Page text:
Interestingly, the FCC ruling in question was almost moot when it was issued, as Comcast has already agreed to adopt a new system for managing bandwidth demand.  So other than a stern talking to, Comcast emerged from the FCC investigation with mainly some reporting requirements, and the threat of an injunction, should it fail to make the required disclosures or to make the traffic management changes to which it had agreed. 

iStock_000001026903XSmallStill, in making its order, the FCC asserted jurisdiction over network management practices.  That didn’t sit well with Comcast, which appealed the decision, contending, among other things, that the FCC failed to justify exercising its jurisdition over network management practices.

Which brings us, some 18 months later, to today’s decision of the United States Court of Appeals for the District of Columbia Circuit in the case of Comcast Corporation v. Federal Communications Commission

The FCC had defended its authority to regulate ISP traffic management practices by relying on s. 4(i) of the Communnications Act of 1934, which empowers the Commission to “perform any and all acts, make such rules and regulations, and issue such orders, not inconsistent with this chapter, as may be necessary in the execution of its functions.”  The power relied upon by the FCC is considered to be an “ancillary” power, i.e. one that confers no powers on its own, but is only validly applied to the extent that it is “reasonably ancillary to the … effective performance of its statutorily mandated responsibilities.”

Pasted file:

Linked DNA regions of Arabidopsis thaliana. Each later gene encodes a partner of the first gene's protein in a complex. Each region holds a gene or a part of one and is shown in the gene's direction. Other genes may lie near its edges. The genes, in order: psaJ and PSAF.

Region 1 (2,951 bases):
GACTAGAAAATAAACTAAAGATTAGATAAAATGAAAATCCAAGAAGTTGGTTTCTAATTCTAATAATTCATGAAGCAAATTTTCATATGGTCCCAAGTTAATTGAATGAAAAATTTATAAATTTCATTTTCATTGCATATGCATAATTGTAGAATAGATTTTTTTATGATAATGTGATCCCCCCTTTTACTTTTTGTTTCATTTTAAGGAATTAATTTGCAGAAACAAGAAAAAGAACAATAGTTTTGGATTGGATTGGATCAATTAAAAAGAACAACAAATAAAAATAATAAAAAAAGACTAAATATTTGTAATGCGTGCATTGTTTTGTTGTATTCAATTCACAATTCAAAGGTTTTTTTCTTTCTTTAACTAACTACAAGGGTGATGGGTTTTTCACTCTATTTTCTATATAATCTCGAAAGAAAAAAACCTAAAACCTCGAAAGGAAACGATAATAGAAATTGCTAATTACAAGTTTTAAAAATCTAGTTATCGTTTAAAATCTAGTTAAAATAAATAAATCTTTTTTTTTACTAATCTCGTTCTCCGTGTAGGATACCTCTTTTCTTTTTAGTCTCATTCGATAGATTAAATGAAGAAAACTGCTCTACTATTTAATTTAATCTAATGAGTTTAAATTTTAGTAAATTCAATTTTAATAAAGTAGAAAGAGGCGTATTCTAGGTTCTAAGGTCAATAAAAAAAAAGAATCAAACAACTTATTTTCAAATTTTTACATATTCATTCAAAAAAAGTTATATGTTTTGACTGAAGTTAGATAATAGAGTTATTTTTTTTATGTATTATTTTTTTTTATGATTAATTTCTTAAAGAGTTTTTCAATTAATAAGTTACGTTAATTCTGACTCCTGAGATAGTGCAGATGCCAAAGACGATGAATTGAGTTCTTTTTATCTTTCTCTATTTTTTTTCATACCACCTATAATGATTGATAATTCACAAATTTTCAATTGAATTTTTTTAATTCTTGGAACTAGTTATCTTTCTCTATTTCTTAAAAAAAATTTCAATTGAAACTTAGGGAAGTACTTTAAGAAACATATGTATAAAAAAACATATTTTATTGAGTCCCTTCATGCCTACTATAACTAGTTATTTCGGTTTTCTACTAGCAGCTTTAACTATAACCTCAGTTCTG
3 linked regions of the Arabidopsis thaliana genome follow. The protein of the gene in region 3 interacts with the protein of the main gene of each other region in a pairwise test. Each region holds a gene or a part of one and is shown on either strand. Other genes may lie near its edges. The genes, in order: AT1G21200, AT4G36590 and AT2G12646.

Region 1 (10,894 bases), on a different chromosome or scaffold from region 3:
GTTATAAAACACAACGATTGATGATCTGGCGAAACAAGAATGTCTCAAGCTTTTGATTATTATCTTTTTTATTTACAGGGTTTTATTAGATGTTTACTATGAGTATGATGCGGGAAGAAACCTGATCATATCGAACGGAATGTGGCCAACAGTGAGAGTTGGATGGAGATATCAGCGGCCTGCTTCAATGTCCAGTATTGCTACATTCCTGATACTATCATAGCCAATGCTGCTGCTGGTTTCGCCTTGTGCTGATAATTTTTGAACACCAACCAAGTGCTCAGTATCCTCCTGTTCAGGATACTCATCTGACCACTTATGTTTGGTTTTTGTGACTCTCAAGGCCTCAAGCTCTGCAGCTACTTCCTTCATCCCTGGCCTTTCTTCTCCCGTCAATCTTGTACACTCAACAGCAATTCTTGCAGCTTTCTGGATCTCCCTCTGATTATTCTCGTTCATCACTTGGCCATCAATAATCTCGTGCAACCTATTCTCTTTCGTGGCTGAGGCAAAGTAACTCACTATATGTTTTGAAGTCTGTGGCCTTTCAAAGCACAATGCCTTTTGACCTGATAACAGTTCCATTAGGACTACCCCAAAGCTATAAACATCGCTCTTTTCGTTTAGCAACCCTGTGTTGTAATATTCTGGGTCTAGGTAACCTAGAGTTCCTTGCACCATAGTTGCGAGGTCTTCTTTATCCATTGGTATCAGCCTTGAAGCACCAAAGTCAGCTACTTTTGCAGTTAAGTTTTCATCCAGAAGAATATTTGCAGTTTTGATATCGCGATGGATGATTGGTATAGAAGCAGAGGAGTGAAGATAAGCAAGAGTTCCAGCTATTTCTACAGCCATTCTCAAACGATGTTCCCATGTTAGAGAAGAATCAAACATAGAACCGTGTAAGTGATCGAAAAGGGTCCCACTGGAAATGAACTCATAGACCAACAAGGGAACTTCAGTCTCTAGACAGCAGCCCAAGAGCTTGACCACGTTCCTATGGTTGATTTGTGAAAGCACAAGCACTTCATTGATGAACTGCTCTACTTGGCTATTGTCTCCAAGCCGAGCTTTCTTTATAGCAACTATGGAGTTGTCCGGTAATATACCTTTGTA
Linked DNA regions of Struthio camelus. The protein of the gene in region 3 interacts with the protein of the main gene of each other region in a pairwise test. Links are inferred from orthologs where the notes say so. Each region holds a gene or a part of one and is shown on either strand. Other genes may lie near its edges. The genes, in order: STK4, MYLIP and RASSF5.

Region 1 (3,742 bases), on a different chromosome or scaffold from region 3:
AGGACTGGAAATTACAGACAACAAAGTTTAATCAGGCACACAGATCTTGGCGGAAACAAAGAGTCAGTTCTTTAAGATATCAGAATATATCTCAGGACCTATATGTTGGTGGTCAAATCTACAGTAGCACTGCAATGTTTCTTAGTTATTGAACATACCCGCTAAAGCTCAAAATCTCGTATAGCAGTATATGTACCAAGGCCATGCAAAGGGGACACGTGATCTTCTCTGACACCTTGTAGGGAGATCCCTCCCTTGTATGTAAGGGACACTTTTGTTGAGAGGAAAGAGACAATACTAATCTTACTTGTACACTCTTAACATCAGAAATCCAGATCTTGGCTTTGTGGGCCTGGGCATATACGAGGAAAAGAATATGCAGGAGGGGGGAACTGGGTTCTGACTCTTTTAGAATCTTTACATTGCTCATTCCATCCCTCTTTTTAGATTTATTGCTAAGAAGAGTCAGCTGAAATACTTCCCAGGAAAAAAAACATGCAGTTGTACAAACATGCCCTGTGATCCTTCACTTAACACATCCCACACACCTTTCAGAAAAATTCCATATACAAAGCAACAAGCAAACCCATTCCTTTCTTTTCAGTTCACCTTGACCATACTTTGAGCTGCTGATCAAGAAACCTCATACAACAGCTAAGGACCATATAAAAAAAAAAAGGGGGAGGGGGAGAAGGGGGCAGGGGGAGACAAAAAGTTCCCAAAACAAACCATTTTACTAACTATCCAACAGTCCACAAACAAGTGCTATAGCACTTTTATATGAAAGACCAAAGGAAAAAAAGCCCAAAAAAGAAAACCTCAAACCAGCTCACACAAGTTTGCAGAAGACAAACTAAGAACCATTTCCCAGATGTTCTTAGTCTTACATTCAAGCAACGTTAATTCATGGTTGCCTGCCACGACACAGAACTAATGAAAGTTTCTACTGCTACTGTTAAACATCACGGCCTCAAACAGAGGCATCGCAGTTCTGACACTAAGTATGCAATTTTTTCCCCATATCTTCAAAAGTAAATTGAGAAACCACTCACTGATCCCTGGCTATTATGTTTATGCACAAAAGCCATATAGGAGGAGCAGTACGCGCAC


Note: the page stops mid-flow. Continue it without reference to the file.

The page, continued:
And therein lies the rub: the Court of Appeals found that there were no such statutorily mandated responsibilities to which orders relating to ISP traffic management could reasonably be considered to be ancillary.  The court underlined that the each new application of ancillary powers has to be considered on its own terms; so even if the courts had earlier endorsed the use of ancillary powers to take other regulatory action respecting broadband services (e.g. requiring them to be unbundled), this did not mean open season on any further regulatory measures.